Let me just say, this is a very nice problem to have. Don’t feel badly about it. A portfolio being 40% individual stocks, I don’t find to be too much at all. I mean, mine is a lot more. When you add in real estate, everything else that we have in our lives, individual stocks make up most of my investment portfolio. I don’t think I have as much tied into Amazon as 20%. But I mean, Amazon is many times over bagger for me over the years. I have owned it for probably 10 or 11 years, as well, and so it’s become a bigger part of my portfolio, as have a lot of other companies. I think one of the ways you can combat this and not worry so much about the fact that you have 20% tied to Amazon or 40% tied to individual stocks, introducing more individual stocks into your portfolio can help spread that risk around and make you feel you’re not over-allocated to one particular class or one particular name.
Everybody has his own perspective on what to do with those winners. There is a point when a winner becomes more of your portfolio than you’re comfortable with, and then you have to decide what you want to do. I think for us, generally speaking at The Motley Fool, we like to take that angle of go ahead and pull the weeds and water your flowers. In other words, you have a couple of losers there that you’d noted. Maybe it’s time to just pull those out of the portfolio and get rid of them, and then you can allocate that money toward other ideas. Another way that you can go about it is to methodically — you can take this slowly — is to sell a little bit at a time of companies where you feel you have more exposure in than you’re comfortable with, and you can reallocate that money toward either individual stocks or low-cost index funds. I think all those are all great options. But at the end of the day, I really do feel that the real solution to this dilemma, diversification really does help in so many different ways. I mean, there’s just so many benefits of being well-diversified, and I would rather be overly diversified than not diversified enough. I think the argument for many people is they say, “Well, if you own too many stocks, well, then you’re just mimicking an index.”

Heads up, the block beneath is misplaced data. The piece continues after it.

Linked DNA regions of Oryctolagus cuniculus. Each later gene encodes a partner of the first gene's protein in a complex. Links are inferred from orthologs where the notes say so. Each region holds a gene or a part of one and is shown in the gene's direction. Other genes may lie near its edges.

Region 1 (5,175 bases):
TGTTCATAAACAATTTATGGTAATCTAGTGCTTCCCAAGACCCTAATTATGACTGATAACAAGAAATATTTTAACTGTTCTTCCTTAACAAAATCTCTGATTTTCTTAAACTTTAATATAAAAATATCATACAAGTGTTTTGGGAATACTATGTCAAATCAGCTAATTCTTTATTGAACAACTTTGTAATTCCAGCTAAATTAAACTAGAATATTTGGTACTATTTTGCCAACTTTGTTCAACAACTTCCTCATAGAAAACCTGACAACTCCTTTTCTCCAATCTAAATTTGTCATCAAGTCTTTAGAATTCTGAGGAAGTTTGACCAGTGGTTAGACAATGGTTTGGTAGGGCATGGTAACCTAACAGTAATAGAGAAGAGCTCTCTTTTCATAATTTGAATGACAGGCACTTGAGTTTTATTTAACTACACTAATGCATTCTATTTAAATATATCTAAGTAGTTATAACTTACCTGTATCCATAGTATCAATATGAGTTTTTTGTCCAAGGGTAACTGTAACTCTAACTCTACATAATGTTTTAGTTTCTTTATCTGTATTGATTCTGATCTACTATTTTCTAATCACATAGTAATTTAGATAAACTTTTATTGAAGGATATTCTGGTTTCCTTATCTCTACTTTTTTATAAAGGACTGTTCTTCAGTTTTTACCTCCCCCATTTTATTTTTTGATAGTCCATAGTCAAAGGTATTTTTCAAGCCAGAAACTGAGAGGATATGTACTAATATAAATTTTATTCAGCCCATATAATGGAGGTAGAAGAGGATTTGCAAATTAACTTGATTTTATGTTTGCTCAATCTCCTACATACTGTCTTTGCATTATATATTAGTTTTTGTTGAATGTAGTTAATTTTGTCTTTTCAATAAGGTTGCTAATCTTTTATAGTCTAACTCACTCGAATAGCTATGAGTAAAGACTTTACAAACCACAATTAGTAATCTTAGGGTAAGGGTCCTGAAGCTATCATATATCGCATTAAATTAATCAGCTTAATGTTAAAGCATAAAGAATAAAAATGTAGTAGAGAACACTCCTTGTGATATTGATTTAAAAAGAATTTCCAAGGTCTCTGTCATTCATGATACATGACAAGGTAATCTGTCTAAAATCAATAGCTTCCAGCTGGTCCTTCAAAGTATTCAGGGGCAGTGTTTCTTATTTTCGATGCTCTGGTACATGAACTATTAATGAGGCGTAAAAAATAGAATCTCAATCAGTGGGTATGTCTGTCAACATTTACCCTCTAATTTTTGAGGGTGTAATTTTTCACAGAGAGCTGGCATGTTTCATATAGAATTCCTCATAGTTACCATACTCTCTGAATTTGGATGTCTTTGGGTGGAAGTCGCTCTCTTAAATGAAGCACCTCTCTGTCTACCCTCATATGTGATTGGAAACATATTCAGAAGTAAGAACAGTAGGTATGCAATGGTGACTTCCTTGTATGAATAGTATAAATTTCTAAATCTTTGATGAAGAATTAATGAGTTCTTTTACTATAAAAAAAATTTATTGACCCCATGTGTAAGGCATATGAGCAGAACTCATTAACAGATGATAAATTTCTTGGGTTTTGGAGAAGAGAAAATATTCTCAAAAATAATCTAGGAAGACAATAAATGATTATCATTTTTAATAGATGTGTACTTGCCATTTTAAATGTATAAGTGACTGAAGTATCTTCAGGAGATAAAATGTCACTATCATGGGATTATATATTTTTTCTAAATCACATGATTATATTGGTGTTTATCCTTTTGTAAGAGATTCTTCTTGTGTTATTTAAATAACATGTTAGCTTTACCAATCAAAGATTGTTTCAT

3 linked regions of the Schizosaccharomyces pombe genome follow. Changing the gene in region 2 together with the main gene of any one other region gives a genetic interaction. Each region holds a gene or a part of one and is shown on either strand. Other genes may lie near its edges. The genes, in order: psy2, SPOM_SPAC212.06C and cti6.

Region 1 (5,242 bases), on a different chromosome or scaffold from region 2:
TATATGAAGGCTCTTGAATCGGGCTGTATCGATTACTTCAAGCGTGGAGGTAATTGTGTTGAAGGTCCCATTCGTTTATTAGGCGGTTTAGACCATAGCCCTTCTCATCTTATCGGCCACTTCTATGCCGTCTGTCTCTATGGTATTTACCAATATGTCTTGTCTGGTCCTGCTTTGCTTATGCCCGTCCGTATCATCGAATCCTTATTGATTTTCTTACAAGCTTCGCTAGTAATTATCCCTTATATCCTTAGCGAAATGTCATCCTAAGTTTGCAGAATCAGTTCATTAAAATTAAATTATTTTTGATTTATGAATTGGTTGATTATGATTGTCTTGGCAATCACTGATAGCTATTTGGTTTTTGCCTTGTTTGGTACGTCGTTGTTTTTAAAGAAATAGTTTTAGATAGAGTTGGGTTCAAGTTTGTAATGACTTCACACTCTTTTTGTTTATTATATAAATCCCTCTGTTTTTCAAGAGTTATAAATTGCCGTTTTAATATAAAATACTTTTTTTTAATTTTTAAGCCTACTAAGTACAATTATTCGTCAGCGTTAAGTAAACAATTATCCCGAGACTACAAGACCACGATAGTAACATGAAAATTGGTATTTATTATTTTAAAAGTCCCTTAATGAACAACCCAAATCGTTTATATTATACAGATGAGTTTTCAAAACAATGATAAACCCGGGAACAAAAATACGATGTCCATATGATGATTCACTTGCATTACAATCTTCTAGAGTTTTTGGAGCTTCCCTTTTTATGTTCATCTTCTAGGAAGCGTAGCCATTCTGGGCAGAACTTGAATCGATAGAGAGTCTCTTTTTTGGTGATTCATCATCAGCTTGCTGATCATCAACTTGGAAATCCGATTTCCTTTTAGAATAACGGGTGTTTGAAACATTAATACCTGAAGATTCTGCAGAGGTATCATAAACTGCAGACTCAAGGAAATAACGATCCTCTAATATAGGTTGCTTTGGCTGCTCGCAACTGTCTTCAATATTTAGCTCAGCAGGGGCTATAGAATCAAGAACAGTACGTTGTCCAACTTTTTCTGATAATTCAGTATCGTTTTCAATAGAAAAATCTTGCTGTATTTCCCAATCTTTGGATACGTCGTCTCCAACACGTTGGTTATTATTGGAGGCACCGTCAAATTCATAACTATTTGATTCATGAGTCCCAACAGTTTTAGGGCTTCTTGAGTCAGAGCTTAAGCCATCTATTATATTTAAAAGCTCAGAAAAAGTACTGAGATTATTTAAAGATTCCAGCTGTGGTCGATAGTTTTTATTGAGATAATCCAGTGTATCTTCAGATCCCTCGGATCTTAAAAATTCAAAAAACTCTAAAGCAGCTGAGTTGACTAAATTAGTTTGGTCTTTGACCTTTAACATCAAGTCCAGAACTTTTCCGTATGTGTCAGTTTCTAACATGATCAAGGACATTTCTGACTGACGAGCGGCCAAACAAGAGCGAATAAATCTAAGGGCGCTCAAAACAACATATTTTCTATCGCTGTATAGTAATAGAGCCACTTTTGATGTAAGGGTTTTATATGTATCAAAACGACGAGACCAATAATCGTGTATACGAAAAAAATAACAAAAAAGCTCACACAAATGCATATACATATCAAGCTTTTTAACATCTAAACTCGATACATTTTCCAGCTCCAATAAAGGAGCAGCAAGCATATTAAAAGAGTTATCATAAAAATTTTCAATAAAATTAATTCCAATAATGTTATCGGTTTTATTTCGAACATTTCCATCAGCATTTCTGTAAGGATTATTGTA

In some cases, that may be true, but it doesn’t mean that if you own too many stocks and then you are an index, that doesn’t square. I think that, for you, take it slow. If you feel you need to whittle down some of those winning positions to just take a little bit off the table, it’s totally acceptable to do it. It sounds, with an IRA, you don’t have to worry about any tax implications, and then chances are probable that you don’t have to worry about any transaction costs either because those are in most cases zero. You can do it a little bit at a time, and I think that’s what I would encourage you to do is, no matter what, just feel comfortable taking it slowly because it doesn’t sound like you need to worry too much. I think being overweight in a company like Amazon — Amazon is going to be around for a while. I feel pretty good about holding that position for the time being. But at some point, you may feel comfortable whittling that thing down a little bit in reallocating to other ideas.
Hill: Jason Moser, great talking to you. Thanks for being here.
Moser: Thank you.
Hill: As always, people on the program have interest in the stocks they talk about, and The Motley Fool may have formal recommendations for or against, so don’t buy or sell stocks based solely on what you hear. That’s going to do it for this edition of MarketFoolery. The show is mixed by Austin Morgan. I’m Chris Hill. Thanks for listening. We’ll see you tomorrow.
This article represents the opinion of the writer, who may disagree with the “official” recommendation position of a Motley Fool premium advisory service. We’re motley! Questioning an investing thesis — even one of our own — helps us all think critically about investing and make decisions that help us become smarter, happier, and richer.